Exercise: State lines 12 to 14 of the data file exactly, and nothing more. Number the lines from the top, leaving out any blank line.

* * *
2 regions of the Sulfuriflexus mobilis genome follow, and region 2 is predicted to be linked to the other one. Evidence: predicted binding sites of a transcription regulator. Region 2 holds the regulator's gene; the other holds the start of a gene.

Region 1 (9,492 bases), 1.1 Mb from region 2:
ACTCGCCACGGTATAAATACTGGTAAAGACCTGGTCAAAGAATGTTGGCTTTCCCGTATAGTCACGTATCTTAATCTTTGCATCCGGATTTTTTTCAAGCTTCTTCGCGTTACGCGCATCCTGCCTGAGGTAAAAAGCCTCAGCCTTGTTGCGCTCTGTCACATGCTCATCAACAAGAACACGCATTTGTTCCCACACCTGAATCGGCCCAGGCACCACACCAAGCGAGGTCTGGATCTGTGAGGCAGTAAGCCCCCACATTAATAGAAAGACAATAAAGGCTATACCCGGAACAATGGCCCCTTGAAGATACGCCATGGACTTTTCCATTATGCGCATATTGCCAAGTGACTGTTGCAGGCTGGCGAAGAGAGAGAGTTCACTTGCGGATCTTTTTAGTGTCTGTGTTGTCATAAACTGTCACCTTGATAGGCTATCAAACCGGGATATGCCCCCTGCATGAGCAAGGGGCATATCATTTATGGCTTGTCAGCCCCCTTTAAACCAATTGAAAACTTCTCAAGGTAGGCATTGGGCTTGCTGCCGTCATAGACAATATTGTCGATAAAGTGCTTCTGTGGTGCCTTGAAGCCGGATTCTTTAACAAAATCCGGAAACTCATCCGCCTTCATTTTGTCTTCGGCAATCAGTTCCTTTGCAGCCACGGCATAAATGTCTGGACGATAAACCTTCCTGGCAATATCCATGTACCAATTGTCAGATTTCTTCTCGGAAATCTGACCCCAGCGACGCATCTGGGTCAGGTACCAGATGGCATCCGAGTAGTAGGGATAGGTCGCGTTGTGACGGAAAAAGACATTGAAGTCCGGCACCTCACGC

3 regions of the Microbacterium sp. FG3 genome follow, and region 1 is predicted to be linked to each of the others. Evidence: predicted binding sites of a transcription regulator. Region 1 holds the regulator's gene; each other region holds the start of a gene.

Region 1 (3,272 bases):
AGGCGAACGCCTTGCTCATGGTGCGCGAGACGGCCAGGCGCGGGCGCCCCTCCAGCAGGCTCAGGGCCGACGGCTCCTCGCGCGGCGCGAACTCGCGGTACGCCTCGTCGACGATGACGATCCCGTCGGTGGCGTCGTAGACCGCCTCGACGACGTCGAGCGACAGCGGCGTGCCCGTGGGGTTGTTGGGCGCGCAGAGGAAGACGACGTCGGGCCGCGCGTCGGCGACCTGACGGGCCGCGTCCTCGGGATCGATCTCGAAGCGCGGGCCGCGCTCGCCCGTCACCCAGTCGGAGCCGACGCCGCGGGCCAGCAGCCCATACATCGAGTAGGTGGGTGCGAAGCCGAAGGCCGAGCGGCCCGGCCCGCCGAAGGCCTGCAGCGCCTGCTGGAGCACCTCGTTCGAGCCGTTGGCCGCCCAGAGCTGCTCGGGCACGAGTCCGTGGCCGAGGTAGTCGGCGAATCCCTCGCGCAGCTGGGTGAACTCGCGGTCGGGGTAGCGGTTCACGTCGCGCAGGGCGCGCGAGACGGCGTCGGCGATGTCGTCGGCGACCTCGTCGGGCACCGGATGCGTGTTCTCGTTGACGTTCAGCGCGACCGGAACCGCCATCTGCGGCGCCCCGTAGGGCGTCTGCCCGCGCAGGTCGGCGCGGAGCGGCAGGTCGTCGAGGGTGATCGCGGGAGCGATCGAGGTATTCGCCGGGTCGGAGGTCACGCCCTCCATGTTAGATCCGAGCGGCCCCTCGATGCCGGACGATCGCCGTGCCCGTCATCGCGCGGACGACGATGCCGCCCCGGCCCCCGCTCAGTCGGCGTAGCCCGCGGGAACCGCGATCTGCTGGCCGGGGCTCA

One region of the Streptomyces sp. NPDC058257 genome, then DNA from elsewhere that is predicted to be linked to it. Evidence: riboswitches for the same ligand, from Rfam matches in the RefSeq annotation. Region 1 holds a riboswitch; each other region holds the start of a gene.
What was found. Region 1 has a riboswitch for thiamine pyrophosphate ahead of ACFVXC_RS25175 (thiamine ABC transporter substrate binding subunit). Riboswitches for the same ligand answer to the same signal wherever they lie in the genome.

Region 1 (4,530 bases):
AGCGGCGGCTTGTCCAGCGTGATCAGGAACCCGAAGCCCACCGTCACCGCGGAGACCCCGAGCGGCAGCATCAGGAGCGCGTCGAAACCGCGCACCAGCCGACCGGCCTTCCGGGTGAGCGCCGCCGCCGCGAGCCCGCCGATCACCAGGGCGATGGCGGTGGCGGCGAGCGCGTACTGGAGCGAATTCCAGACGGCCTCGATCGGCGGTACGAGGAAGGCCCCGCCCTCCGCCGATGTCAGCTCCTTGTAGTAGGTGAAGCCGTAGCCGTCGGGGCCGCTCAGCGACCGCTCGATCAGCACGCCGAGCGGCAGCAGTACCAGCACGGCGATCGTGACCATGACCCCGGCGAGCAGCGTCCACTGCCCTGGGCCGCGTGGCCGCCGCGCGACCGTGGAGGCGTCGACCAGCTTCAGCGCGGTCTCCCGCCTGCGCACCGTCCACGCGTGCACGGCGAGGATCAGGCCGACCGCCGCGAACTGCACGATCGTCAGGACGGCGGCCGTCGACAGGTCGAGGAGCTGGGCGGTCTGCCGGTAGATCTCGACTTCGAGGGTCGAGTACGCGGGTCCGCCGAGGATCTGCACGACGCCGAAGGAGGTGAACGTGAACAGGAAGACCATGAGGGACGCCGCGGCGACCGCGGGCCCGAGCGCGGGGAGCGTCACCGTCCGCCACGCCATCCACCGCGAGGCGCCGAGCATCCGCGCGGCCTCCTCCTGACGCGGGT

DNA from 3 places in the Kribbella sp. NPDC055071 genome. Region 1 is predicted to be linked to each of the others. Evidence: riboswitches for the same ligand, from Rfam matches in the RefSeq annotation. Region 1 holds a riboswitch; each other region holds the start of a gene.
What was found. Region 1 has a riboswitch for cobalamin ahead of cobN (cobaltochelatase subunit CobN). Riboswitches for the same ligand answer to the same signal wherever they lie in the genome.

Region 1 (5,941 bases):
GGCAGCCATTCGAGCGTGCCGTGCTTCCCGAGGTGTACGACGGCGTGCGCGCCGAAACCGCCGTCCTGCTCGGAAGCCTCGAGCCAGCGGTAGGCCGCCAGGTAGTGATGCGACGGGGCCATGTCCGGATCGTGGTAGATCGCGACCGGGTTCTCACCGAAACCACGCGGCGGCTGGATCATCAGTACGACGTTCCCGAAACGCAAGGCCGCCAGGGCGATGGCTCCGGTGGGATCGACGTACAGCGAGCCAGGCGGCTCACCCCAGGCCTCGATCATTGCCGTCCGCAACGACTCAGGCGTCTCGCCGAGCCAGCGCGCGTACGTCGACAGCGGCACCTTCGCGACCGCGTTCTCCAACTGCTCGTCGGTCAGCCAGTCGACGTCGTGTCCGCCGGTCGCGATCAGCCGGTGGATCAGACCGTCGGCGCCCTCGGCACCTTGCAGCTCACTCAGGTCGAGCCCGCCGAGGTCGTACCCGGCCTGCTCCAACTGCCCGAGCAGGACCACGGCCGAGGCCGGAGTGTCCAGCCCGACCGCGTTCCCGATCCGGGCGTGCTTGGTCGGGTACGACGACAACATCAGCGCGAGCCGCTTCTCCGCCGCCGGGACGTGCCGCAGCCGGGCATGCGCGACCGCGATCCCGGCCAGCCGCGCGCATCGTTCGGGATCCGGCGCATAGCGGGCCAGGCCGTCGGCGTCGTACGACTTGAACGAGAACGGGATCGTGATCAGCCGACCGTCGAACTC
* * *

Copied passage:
What was found. Region 1 has a riboswitch for cobalamin ahead of cobN (cobaltochelatase subunit CobN). Riboswitches for the same ligand answer to the same signal wherever they lie in the genome.

Region 1 (5,941 bases):
GGCAGCCATTCGAGCGTGCCGTGCTTCCCGAGGTGTACGACGGCGTGCGCGCCGAAACCGCCGTCCTGCTCGGAAGCCTCGAGCCAGCGGTAGGCCGCCAGGTAGTGATGCGACGGGGCCATGTCCGGATCGTGGTAGATCGCGACCGGGTTCTCACCGAAACCACGCGGCGGCTGGATCATCAGTACGACGTTCCCGAAACGCAAGGCCGCCAGGGCGATGGCTCCGGTGGGATCGACGTACAGCGAGCCAGGCGGCTCACCCCAGGCCTCGATCATTGCCGTCCGCAACGACTCAGGCGTCTCGCCGAGCCAGCGCGCGTACGTCGACAGCGGCACCTTCGCGACCGCGTTCTCCAACTGCTCGTCGGTCAGCCAGTCGACGTCGTGTCCGCCGGTCGCGATCAGCCGGTGGATCAGACCGTCGGCGCCCTCGGCACCTTGCAGCTCACTCAGGTCGAGCCCGCCGAGGTCGTACCCGGCCTGCTCCAACTGCCCGAGCAGGACCACGGCCGAGGCCGGAGTGTCCAGCCCGACCGCGTTCCCGATCCGGGCGTGCTTGGTCGGGTACGACGACAACATCAGCGCGAGCCGCTTCTCCGCCGCCGGGACGTGCCGCAGCCGGGCATGCGCGACCGCGATCCCGGCCAGCCGCGCGCATCGTTCGGGATCCGGCGCATAGCGGGCCAGGCCGTCGGCGTCGTACGACTTGAACGAGAACGGGATCGTGATCAGCCGACCGTCGAACTC